Cobras Build Lead Against Warriors

Contrasting half-centuries from Richard Levi, Omphile Ramela and Justin Ontong gave the Cape Cobras the first-innings boost that they have been looking for and put them in control of their Sunfoil Series encounter against the Warriors at Newlands.  While Levi was typically bullish, taking 11 from his first five deliveries and going on to score 79 at a strike rate of almost 70, Ramela’s unbeaten 81 was an innings of hard graft while Ontong showed class and flair in his 75 not out from just 98 balls.  The overall effect took the Nashua Cape Cobras to 316/3, giving them a lead of 28 runs after Rory Kleinveldt had ripped out the last two Warriors wickets in the morning to dismiss the visitors for 288.

The Chevrolet Warriors had closed the first day on 278 for eight, but Kleinveldt returned with renewed vigour on Friday morning to nip out Andrew Birch and Basheeru-Deen Walters in consecutive overs and finish with figures of 4/59 – the same return as fellow quick Dane Paterson.  Thanks to Levi’s positivity, the Cobras soon stamped their mark on the reply – by the time Stiaan van Zyl fell for a steady 30, the hosts already had 94 on the board in the 22nd over.  As important as Levi’s hare-like start was, the value of Ramela’s tortoise pace came to the fore over the course of the day as Levi perished to Walters and Andrew Puttick came and went for 18.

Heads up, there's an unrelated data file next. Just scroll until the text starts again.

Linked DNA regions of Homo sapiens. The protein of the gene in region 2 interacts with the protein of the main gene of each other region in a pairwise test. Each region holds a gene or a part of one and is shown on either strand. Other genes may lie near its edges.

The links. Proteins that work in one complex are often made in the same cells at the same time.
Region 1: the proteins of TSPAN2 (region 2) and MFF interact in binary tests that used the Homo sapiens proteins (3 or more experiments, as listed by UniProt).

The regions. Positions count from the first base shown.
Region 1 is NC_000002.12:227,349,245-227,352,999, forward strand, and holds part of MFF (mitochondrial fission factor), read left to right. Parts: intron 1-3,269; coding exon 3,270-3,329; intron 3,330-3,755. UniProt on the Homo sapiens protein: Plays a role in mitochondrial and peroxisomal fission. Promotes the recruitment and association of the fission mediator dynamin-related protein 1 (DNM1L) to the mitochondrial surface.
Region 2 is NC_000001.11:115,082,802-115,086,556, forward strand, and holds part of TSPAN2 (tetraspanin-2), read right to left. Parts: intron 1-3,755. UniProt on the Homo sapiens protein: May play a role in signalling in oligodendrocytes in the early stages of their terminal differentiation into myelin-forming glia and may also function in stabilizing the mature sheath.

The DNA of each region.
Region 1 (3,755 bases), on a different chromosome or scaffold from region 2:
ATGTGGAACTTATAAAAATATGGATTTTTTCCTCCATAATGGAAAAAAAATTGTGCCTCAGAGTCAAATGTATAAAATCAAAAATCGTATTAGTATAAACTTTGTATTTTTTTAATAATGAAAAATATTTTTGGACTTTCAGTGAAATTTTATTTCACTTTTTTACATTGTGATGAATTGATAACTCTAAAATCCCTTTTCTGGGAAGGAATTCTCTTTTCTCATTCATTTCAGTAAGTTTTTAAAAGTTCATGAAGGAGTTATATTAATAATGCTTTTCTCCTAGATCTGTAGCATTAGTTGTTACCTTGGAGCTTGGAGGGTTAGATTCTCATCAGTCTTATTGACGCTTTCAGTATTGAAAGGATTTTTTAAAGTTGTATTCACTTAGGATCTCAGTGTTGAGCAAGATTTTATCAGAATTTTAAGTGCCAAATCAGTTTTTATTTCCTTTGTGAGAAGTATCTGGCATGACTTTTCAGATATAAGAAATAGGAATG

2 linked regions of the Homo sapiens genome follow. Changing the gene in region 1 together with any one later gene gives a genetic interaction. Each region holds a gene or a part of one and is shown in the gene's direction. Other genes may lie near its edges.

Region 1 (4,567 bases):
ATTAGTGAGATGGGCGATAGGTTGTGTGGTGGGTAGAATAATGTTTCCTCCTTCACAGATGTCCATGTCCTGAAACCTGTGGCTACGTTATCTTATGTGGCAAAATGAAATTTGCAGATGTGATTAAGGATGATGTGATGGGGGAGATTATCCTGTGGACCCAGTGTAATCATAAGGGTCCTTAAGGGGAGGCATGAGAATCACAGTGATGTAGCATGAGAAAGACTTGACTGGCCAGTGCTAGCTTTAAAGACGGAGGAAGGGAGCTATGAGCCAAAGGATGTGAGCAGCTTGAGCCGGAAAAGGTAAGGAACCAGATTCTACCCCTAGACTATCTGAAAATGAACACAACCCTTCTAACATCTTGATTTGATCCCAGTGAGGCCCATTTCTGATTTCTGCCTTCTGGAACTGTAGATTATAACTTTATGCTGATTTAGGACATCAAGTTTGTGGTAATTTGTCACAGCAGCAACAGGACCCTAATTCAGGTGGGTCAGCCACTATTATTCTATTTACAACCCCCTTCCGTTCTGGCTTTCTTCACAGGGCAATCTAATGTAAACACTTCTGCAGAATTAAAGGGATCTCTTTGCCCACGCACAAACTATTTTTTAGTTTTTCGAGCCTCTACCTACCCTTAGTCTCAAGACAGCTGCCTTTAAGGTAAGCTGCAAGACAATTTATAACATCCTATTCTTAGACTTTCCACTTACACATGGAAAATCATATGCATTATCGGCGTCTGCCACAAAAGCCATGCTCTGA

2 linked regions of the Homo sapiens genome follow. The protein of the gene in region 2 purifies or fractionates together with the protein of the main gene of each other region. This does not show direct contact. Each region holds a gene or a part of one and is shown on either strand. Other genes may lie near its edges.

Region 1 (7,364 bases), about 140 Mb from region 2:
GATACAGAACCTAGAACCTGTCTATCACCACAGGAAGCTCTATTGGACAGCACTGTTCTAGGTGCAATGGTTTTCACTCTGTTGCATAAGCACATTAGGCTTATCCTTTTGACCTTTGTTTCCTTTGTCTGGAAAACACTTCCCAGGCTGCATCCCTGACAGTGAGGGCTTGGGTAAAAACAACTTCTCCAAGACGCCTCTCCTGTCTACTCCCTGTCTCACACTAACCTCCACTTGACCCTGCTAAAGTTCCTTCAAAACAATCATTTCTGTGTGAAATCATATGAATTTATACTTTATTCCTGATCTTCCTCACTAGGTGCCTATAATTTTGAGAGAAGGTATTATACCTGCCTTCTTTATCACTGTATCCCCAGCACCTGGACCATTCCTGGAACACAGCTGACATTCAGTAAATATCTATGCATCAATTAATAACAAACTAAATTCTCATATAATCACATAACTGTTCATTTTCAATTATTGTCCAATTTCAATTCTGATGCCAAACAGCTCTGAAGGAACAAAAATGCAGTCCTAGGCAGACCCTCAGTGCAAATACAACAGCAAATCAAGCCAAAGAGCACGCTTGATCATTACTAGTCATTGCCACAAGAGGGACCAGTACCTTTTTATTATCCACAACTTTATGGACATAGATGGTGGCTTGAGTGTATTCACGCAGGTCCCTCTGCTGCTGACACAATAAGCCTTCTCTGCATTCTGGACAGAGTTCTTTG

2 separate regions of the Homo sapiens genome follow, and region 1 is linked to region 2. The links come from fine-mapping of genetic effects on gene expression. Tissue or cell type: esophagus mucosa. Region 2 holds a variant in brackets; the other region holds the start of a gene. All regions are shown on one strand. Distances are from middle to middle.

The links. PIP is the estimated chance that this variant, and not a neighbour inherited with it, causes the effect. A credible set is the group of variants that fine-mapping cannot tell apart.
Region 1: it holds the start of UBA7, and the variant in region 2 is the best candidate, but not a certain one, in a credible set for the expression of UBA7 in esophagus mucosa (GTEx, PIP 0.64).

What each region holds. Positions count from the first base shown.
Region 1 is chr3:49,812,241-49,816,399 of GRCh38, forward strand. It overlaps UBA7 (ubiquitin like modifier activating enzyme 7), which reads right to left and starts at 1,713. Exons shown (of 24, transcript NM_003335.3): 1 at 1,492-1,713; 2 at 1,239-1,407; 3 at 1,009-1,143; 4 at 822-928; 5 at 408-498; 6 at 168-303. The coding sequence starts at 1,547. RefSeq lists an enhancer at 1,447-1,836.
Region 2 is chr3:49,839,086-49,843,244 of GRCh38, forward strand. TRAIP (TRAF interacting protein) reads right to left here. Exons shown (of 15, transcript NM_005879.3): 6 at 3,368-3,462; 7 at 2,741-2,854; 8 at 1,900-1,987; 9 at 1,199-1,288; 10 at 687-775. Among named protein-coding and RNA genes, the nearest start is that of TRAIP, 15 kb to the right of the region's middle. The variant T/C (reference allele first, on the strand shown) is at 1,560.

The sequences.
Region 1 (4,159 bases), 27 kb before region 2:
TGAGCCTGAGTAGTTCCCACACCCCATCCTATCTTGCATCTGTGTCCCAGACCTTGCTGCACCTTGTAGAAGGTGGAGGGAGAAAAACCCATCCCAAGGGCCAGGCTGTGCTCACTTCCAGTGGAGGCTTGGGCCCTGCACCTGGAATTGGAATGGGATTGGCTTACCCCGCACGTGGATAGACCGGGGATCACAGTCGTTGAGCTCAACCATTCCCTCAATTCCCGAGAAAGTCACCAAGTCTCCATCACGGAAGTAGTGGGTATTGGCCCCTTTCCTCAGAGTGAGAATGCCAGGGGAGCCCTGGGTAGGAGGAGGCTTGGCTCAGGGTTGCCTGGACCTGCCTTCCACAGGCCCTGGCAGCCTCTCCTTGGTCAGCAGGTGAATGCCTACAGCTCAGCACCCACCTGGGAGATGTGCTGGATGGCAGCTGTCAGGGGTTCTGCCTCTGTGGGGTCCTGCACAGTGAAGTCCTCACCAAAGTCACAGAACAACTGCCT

Although he has not exactly set it on fire, Ramela has enjoyed something of a breakthrough season in franchise cricket, seemingly coming to terms with its demands in his own time.  The steady nature of his scoring means that it takes patience to register a serious score – if not a meaningful contribution – and so while this innings took his season average to 35 it was only his second fifty this term.  The platform set by the left-hander allowed Ontong to play his natural game, and so the pair complemented each other well in an unbroken stand of 141 that came at 4.2 runs per over.

They will resume on the third morning with the Cobras targeting a score that would prevent the necessity of batting twice.